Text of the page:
is a toxin-producing bacterium that lives in the colon. A major cause of morbidity and mortality in the U.S., it can cause life-threatening infections that occur most frequently in patients who have received antibiotic therapy. Unlike other bacteria causing healthcare-related infections, C. difficile
can be difficult to clear from the environment due to its ability to survive for prolonged periods of time as spores.
"Hospital-acquired infections are a major concern for hospitals across the country and C. difficile
is among the most dangerous," says principal investigator Leonard Mermel, D.O., medical director of the department of epidemiology and infection control at Rhode Island Hospital. "The risks to patients are enormous, as is the excess associated hospital cost."
Mermel et al. note that from 2000 to 2009, discharge diagnoses from U.S. hospitals that included C. difficile
increased from 139,000 to 336,600 - a 242 percent increase. Similarly, the yearly national excess hospital cost associated with hospital-onset C. difficile
is estimated to be upward of $1.3 billion.
To measure and reduce the incidence of hospital-acquired C. difficile
, Mermel and his colleagues implemented a multi-step process based on a risk assessment: develop and implement a C. difficile
infection control plan; monitor additional data sets, including associated mortality and morbidity as measured by C. difficile
-related colectomies; improve sensitivity of C. difficile
toxin detection in stool specimens to reduce false-negative results; and enhanced environmental cleaning of patient rooms and equipment.
Researchers monitored the number of C. difficile
infections per 1,000 hospital discharges from the second quarter of 2006 to the third quarter of 2012, and found that hospital-associated C. difficile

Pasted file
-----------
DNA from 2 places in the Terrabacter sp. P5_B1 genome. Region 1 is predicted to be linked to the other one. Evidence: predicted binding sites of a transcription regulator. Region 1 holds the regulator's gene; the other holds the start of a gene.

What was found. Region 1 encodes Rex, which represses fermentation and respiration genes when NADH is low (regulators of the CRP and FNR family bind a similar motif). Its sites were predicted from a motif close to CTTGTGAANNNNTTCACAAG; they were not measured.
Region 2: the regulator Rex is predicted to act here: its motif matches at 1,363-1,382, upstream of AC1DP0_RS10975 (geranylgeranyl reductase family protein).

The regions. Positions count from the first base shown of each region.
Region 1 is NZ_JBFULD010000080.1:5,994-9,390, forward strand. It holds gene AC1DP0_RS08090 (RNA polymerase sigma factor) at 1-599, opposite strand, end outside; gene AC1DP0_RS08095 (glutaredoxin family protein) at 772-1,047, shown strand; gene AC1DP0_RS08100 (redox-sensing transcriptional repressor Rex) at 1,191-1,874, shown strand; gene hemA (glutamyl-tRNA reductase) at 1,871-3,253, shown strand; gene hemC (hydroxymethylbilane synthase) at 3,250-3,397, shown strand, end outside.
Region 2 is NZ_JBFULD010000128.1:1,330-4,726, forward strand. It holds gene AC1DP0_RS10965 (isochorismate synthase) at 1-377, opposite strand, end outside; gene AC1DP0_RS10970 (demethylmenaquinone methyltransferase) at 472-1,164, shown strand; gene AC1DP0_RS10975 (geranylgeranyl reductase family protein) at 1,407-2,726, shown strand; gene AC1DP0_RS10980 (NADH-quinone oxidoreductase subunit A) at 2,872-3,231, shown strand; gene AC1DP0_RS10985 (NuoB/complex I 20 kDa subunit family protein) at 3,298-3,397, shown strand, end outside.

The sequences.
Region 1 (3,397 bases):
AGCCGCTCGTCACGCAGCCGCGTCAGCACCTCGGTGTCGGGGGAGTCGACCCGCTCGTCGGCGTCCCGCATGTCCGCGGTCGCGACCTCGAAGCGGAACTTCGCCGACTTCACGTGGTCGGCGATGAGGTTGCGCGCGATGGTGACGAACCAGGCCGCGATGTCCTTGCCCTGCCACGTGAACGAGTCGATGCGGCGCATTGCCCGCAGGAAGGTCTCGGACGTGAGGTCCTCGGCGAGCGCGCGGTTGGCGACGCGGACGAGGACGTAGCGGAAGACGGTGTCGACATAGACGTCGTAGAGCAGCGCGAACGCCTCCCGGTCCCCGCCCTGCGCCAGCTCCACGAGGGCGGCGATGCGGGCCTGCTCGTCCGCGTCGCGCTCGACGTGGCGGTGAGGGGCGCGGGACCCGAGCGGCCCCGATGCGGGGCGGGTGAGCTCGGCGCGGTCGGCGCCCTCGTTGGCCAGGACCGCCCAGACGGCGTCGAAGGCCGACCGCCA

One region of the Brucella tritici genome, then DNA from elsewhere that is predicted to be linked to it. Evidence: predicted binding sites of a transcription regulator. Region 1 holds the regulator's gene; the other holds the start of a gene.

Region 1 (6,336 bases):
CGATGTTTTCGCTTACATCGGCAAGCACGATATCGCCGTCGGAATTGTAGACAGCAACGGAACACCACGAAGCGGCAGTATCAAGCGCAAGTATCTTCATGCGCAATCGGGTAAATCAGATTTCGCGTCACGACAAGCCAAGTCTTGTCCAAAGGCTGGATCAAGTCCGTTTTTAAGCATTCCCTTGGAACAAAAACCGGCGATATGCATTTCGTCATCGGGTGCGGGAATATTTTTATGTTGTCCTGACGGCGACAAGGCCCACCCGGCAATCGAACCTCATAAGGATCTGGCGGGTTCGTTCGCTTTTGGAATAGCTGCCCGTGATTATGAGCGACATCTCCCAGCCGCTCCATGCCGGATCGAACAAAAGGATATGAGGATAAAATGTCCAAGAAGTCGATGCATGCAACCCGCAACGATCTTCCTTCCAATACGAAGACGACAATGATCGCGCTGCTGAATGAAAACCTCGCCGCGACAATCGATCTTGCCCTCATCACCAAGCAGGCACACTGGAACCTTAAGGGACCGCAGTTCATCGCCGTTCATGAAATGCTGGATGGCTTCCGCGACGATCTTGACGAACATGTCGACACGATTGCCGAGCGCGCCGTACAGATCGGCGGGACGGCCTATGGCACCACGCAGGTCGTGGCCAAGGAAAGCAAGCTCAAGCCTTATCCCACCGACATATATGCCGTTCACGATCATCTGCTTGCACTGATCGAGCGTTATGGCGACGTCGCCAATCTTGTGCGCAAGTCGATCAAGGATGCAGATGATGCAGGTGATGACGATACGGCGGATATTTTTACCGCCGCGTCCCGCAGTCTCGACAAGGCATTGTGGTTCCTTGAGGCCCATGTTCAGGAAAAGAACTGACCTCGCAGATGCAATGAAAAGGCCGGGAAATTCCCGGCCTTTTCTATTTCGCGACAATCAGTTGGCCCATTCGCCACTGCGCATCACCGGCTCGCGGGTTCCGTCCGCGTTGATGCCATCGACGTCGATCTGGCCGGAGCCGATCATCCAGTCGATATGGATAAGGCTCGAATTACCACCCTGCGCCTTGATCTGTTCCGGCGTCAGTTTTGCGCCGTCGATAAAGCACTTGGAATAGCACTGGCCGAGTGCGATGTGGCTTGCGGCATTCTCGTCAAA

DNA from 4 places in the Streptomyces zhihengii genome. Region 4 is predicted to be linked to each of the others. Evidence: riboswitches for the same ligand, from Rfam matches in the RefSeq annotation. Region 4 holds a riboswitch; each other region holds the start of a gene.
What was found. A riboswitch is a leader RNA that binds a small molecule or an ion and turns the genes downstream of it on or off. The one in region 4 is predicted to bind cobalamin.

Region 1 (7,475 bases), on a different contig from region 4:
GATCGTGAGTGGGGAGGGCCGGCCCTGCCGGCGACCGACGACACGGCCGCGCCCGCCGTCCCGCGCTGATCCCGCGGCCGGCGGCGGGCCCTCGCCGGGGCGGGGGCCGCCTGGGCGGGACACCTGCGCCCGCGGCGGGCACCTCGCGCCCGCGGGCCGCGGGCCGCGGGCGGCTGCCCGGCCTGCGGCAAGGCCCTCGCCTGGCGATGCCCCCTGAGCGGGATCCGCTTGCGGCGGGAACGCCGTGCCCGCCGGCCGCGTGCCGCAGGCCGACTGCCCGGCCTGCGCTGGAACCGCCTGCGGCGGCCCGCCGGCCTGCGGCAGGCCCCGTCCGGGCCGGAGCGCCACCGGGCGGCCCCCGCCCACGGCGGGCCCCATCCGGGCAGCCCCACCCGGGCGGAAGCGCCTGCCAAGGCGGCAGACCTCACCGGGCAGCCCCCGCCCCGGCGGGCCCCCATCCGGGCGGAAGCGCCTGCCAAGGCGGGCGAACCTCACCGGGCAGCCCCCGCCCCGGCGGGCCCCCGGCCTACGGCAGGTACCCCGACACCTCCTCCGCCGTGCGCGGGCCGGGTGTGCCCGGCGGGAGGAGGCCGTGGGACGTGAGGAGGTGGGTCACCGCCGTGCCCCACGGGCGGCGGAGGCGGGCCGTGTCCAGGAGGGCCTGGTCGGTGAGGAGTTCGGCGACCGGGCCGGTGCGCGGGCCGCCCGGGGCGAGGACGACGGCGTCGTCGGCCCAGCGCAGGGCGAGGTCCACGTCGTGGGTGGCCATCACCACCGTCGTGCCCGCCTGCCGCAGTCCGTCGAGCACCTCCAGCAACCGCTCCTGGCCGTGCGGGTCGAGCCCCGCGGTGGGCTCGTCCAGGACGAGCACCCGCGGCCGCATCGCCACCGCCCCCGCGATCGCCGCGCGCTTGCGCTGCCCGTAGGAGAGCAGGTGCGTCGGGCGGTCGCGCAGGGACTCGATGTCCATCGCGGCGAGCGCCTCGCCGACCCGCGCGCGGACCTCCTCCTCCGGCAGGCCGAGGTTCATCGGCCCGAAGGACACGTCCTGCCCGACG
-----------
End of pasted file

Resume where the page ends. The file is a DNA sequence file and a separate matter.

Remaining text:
infections were reduced from a peak of 12.2 per 1,000 to 3.6 per 1,000 discharges. Additionally, the mortality in patients associated with this infection was reduced from a peak of 52 in 2006 to 19 in 2011, and by the end of the third quarter of 2012, that number was down to 13.
"This is a significant, hospital-wide effort involving the support of hospital administration, the department of epidemiology and infection control, nursing, medicine, surgery, pathology, pharmacy, environmental services and the microbiology lab. It is truly a multi-disciplinary effort to make the hospital safer for our patients, their families and our staff." Mermel said.
"By working together to better monitor those patients at risk, enhance the cleaning of patient rooms and equipment, and to use contact precautions as appropriate, we were able to significantly reduce the risk of this virulent infection and ultimately to provide better, safer patient care."
According to the Centers for Disease Control and Prevention, 94 percent of C. difficile
infections are related to receiving medical care, and hospital stays from this infection tripled in the last decade, posing a patient safety threat especially harmful to older Americans. The infection causes diarrhea linked to 14,000 American deaths each year.